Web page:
12. All additions to or deductions from the employee’s wages.
13. Total wages paid each pay period.
14. Date of payment and the pay period covered by the payment.
Not keeping time records for the correct time period
In addition to the type of information you’re required to collect, you also have to safely store that information for a predetermined period of time. For instance, payroll records must be kept for three years. Timecards and related records must be kept for two years.
“Each employer shall preserve for at least three years payroll records, collective bargaining agreements, sales and purchase records. Records on which wage computations are based should be retained for two years, i.e., time cards and piece work tickets, wage rate tables, work and time schedules, and records of additions to or deductions from wages.’ (Source)
Additionally, you may have to follow state rules regarding recording keeping. To make sure you’re in compliance with the law, you should audit your record keeping practices once a year. You’ll want to have a process in place for aging out inactive records into storage, as required by law. This includes checking with your state’s Department of Labor, staying up to date on any legislation impacting the storing of employee data, and continuing education for your HR and benefits staff.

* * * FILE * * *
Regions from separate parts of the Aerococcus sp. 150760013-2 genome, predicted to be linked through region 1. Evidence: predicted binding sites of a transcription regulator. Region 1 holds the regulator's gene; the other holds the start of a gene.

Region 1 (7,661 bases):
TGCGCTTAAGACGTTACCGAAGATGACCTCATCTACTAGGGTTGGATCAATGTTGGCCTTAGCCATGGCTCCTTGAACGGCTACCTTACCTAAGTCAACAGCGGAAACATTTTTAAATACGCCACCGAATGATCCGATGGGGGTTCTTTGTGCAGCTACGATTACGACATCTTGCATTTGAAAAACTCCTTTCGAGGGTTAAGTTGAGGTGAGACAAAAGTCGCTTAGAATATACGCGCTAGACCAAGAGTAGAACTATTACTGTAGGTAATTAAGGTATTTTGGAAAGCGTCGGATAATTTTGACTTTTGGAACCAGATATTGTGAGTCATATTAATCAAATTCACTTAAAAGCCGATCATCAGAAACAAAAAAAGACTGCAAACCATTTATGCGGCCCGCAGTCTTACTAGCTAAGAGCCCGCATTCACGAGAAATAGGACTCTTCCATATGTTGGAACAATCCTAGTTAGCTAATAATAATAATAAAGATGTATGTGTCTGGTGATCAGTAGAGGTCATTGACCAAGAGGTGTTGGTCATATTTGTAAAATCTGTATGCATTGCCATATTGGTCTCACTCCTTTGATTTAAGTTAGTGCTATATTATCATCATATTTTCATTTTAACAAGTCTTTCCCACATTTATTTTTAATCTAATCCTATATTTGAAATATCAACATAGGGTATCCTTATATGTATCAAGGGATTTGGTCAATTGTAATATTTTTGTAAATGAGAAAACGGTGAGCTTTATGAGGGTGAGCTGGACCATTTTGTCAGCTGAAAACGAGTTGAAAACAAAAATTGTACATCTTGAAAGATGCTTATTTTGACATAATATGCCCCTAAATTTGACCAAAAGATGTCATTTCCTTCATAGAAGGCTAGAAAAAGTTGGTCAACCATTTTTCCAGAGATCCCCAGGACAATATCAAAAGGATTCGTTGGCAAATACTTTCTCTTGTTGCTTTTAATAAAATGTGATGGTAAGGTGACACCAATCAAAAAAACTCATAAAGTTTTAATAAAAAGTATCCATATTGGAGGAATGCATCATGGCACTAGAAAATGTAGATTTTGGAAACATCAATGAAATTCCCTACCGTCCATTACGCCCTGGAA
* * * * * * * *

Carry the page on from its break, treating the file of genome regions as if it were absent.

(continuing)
Not paying terminated employees on time
Currently there is no federal law that requires a final paycheck to be given within a certain amount of time. There are, however, state laws that place time requirements on final paychecks. In some states, you may have to issue final paychecks immediately, while others allow you to issue them along with your normal pay cycle. Some states also make a distinction between an employee that is terminated and one that gives notices.